[whatwg] [html5] tags, elements and generated DOM
lachlan.hunt at lachy.id.au
Wed Apr 6 06:32:47 PDT 2005
Anne van Kesteren wrote:
> Lachlan Hunt wrote:
>> | Conformance checkers that only perform validation are non-conformant,
> So? That doesn't make it a validator.
What is a validator, if it is not a form of "conformance checker that
only peforms validation" then? Or, the other way around, what is a
"conformance checker that only performs validation" if it is not a
> A conformance checker might do things validators do too, but that
> doesn't make it one.
I belive such conformance checkers are often called lints and they are
usually not true validators, despite what many claim, so you are correct
in that a conformance checker may not be a validator. But, from what I
understand of the wording in the spec, a validator is a form of
conformance checker. Basically, metaphorically speaking, it's like a
square is a rectangle, but a rectangle is not always a square.
>> In fact, now that I've read it again, it seems rather contradictory.
Did I not explain it well enough before? See below.
>> I would argue that conformance requirements that cannot be expressed
>> by a DTD *are* constraints that require interpretation by the author.
> Not really.
> Think about:
Exactly, the conformance constraints violated in those examples cannot
be expressed in an XML DTD (some can, and are, by the HTML4 DTD though),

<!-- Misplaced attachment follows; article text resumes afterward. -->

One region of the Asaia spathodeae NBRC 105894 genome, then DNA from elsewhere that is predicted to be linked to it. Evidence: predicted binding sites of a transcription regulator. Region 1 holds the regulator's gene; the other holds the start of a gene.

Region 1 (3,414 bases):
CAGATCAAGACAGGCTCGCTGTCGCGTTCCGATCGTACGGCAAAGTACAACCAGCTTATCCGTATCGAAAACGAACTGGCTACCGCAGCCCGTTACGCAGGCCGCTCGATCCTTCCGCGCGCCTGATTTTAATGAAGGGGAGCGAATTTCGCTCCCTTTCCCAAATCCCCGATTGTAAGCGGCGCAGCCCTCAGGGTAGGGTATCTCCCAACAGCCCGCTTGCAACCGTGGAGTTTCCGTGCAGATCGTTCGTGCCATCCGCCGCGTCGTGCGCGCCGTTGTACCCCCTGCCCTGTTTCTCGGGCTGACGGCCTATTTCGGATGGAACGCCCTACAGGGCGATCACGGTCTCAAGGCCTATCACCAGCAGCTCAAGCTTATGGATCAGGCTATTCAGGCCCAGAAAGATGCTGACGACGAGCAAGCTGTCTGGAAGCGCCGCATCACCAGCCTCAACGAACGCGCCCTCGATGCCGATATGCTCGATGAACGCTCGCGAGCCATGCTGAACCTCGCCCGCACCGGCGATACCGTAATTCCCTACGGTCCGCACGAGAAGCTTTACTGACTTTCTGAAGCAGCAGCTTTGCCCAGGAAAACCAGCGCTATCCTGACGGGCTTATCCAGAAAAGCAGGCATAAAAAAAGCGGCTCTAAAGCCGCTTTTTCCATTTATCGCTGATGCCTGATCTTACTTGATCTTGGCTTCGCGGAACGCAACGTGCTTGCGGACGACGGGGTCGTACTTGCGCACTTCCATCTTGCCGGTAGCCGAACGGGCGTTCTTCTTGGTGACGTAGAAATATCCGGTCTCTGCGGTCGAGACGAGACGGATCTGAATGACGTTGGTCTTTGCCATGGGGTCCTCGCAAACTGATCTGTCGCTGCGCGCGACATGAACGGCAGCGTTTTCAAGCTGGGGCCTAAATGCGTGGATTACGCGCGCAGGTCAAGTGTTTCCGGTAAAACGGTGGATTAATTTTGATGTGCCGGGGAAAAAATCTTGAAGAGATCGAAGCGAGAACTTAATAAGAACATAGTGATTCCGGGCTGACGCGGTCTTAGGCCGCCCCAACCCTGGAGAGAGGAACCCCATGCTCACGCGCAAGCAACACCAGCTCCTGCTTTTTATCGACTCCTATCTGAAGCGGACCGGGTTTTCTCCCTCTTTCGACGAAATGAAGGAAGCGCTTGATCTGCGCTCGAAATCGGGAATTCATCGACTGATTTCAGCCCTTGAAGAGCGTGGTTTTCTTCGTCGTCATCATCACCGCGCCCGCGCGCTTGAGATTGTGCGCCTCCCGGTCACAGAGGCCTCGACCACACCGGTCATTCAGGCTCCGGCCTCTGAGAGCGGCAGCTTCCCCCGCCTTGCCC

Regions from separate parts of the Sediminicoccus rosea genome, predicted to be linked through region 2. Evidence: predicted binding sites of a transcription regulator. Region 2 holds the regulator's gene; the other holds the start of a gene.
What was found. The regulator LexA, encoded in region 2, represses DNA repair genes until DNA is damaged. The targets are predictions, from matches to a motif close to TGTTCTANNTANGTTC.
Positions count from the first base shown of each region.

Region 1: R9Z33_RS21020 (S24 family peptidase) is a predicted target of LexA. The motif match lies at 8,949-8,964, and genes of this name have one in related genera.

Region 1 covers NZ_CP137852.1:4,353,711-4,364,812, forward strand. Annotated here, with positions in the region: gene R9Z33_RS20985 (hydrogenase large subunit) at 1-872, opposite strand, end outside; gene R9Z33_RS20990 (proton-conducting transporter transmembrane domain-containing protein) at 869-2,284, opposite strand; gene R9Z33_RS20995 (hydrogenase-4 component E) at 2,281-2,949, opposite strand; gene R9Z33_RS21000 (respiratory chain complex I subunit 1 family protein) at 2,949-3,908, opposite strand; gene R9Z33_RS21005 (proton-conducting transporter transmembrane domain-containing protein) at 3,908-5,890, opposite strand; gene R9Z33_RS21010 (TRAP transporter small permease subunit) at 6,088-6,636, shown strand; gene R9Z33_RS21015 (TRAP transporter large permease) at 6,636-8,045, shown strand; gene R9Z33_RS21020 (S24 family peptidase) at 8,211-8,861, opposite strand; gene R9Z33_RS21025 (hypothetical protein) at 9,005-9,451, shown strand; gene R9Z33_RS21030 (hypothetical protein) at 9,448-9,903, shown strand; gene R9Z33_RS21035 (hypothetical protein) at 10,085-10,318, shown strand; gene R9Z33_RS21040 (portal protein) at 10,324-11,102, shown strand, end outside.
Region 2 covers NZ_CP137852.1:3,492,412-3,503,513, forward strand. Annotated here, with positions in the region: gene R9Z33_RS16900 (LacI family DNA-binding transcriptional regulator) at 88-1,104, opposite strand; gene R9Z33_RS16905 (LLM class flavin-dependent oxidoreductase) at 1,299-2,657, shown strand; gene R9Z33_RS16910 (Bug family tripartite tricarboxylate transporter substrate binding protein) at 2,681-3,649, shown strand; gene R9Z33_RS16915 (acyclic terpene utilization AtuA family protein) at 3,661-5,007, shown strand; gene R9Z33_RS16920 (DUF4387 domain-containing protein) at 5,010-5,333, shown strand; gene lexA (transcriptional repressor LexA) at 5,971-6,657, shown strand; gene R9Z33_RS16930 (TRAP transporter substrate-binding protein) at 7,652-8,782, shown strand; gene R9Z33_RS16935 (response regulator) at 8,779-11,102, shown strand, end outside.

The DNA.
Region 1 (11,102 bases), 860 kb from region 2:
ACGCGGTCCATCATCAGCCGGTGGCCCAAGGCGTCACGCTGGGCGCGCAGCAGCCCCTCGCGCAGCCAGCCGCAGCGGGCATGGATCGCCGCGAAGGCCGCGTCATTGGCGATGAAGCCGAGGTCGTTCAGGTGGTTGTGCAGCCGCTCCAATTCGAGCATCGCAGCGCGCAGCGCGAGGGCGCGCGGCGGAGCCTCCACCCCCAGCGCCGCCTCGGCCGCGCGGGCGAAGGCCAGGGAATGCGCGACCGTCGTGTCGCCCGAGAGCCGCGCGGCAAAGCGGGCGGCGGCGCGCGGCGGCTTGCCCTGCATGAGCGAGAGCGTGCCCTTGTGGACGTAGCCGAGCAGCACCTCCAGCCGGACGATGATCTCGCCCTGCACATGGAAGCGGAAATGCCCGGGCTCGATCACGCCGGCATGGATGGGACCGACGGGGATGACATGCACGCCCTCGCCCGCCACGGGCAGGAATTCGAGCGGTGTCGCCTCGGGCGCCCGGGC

and require interpretation by the author. This merely illustrates the
difference between "valid" and "conformant".
>> Therefore, that section seems to be saying that validators are exempt
>> from checking some things, but are non-conformant for not checking
>> them anyway.
That is how the spec is contradictory, except s/validators/conformance
checkers/ and with "some things" meaning "errors that require
interpretation of the author's intent"
Because, if I am understanding correctly and a validator is a form of
conformance checker, a validator cannot check constraints that are not
expressed in the DTD and require them to be interpreted by the author.
Therefore, validators are exempt from checking such constraints, but are
non-conformant for not checking them anyway, as stated in the note.
(well done if you are not totally confused by that, I tried to make it
as clear as possible :-))
> Note that this is about more than just validating and isn't about
Yes, but "Conformance checkers that only perform validation" are, unless
I am mistaken, validators. Hixie, can you please clarify what that
means, if I am mistaken?
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